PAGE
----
Saturday, August 22, 2015

Tadi No Batervo ... Mutton cooked in Palm Toddy

Every year on Khordad Sal (the birthday of the prophet Zarathushtra) we try to make something a bit left of centre for our clients be they traditional Parsi recipes from rural Gujarat, Continental favourites or long lost classics. This year Rhea decided she was tired of Continental and she wanted us at Katy's Kitchen to give the Parsis (and food lovers) of Mumbai a chance to take a journey deep into the Parsi kitchens of rural Gujarat 50 or more years ago. So with serious determination writ on our faces we went to the cupboard and yanked out the two volumes of Katy Dalal's  Jamva Chaloji. I chose the Tadi no Batervo and she chose the Murghi no Khurmo (more on this in some other post). 

I was completely enamoured by the prospect of cooking mutton in a reducing base of Palm Toddy  and we decided to bring this heirloom recipe to our patrons and friends. I remember my mum speaking about this dish and how it was made in her great-granpa Kanjibhai's house in Tadgam (near Nargol in Gujarat). He would ensure that one of his Warli boys got down a pot of sweet morning toddy at 5 or 6 am before the sun got to accelerating the fermentation process. He would also chose a tree that had been recently tapped as this would make a difference she said. There is a huge history to this dish Katy in Jamva Chaloji 2 tells us that Valsara Fooa made this (at Mamakwara) for Lady Navajbai Tata when she visited Nargol to review the Tata-Wadia School and even many years later she said it was the best meal she ever had.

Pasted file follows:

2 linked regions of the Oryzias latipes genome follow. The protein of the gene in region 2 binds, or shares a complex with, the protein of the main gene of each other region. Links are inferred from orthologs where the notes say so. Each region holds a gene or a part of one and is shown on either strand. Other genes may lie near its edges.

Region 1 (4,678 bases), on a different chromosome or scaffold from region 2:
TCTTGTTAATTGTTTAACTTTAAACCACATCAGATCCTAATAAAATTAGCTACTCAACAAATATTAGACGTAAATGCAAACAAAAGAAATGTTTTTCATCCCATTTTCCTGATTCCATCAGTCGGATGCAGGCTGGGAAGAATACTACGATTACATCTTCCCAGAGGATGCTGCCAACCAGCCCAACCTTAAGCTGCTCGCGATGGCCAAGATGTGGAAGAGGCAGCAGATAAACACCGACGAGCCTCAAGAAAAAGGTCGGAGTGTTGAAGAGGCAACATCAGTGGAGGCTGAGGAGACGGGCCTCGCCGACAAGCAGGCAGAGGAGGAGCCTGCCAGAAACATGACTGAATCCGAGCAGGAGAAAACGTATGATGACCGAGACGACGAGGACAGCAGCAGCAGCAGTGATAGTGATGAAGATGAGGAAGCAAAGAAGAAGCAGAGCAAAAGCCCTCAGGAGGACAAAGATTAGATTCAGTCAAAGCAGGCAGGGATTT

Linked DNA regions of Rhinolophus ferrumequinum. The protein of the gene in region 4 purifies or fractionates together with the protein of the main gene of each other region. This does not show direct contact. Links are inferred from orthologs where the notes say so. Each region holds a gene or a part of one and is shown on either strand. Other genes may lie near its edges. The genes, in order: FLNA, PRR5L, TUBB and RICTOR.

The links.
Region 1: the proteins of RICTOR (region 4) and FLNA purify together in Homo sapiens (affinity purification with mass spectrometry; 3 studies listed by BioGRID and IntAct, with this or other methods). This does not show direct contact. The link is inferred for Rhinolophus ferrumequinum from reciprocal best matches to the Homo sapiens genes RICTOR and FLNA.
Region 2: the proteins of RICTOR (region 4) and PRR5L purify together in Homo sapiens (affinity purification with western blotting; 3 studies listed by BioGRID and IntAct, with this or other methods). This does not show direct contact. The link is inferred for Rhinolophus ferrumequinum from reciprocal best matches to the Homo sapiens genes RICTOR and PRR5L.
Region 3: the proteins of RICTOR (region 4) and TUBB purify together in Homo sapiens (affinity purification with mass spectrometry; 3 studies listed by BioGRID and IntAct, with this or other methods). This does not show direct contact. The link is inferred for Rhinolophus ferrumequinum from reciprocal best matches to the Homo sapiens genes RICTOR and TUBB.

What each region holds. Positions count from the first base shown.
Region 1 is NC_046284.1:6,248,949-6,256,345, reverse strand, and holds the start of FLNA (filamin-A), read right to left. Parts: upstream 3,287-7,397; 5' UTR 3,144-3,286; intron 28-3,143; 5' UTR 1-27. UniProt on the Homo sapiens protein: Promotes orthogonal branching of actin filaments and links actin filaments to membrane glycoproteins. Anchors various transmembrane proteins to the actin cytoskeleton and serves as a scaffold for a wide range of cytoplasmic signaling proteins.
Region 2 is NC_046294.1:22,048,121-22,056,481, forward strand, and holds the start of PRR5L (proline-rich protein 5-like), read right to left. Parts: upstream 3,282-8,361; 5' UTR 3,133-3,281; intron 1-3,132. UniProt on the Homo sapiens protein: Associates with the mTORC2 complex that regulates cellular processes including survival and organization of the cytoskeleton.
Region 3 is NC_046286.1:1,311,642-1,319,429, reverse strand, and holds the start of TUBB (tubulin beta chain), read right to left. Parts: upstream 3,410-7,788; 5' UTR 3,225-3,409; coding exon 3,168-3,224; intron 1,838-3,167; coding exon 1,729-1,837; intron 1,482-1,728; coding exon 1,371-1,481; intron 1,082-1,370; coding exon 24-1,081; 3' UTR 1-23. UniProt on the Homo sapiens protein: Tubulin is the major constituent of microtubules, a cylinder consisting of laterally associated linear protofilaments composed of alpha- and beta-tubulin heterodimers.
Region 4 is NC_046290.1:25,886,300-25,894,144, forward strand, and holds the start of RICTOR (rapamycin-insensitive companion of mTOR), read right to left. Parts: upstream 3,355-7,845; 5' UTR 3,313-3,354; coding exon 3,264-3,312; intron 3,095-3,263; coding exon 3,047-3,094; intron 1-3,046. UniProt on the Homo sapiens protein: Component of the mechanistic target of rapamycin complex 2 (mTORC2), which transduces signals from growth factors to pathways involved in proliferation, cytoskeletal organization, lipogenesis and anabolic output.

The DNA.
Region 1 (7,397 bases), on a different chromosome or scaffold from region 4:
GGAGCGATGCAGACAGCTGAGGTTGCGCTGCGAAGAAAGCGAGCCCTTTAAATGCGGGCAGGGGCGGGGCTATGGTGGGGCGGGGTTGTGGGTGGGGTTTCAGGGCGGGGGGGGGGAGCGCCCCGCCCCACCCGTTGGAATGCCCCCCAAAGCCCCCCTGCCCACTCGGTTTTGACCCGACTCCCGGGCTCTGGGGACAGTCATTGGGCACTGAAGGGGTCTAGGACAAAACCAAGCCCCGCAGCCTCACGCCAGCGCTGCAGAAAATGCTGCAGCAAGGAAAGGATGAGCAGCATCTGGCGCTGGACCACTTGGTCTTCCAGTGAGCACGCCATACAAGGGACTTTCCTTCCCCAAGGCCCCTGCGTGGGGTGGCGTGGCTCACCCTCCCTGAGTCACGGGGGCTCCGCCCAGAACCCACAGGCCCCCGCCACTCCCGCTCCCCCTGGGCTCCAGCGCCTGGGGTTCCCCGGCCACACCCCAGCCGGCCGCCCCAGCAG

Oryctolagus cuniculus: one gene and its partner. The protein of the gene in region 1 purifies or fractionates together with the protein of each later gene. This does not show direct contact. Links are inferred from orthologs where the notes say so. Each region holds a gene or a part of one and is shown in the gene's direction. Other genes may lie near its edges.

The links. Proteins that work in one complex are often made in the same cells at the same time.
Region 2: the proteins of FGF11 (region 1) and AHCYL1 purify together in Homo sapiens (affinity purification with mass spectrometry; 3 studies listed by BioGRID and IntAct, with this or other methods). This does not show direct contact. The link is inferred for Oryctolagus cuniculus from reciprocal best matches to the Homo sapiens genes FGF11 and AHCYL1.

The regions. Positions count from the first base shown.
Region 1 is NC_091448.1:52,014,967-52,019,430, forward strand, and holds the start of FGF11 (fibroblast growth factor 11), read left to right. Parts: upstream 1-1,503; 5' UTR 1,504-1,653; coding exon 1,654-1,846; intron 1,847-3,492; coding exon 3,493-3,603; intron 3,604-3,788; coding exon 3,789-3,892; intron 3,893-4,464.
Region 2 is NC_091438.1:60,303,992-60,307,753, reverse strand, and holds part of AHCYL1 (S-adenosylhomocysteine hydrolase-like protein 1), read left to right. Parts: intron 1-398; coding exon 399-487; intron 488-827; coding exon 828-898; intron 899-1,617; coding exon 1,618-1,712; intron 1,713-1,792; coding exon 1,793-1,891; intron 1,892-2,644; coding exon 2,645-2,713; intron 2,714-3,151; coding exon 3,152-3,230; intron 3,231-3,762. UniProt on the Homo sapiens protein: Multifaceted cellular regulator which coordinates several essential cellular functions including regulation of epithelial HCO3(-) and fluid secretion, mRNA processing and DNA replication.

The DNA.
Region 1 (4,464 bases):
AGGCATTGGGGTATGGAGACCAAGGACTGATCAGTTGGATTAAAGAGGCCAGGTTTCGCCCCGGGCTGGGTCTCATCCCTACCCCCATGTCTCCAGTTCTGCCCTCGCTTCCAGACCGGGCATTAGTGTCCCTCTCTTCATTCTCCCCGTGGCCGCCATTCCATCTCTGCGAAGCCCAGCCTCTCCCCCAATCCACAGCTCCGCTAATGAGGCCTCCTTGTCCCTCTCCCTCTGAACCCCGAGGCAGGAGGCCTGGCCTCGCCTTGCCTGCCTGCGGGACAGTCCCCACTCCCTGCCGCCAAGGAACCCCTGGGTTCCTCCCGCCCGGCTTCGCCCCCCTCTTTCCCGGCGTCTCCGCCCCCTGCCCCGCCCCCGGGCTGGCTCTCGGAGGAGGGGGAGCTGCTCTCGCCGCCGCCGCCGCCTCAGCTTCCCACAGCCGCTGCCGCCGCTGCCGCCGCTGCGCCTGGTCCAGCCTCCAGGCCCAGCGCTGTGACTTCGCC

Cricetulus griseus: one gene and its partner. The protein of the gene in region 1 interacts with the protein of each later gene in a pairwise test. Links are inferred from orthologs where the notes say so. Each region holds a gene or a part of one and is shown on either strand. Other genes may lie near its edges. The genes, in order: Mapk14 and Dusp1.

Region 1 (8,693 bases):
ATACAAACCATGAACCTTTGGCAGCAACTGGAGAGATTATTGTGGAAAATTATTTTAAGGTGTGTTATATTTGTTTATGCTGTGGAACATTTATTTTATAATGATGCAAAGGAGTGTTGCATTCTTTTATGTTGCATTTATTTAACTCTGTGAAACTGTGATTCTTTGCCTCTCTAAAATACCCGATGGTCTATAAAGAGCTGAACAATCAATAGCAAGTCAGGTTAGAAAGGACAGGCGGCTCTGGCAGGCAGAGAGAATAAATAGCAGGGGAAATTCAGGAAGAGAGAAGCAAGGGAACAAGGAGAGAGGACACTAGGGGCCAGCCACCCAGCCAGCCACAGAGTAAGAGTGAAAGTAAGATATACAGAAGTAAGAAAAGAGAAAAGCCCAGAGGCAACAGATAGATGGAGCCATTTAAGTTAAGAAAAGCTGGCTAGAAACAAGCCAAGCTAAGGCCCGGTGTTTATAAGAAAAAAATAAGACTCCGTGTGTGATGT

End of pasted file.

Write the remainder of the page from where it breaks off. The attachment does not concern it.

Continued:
It's a very simple dish, mutton is marinated in a green masala made with chillies, corriander, mint, ginger, garlic, pepper and cloves. It is braised in hot oil and then submerged in sweet toddy and brought to a boil.It is cooked on a low flame and toddy is topped up as and when required till the mutton is finally cooked. It takes at least an hour and a half to cook, the slower the tastier...if you can cook on a wood fire in a terracotta chattie it will taste even better. The gravy should be sticky and have a mildly caramelised feel to it. 

Tadi no Batervo is best eaten with hot white rice or rice rotlis. It is a very simple dish but with complex flavours. There is a mild sourness coupled with sweetness yet both sour and sweet are unlike the usual such tastes and the green masala adds a subtle underlying note of spice. 




The Mutton and the Marinade


The Marinated mutton and the Sweet Toddy



Braising


Adding the Sweet Toddy


The finished Tadi no Batervo

2 comments:

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    1. Must make it for you someday ... even I was urprised by its subtlety :)

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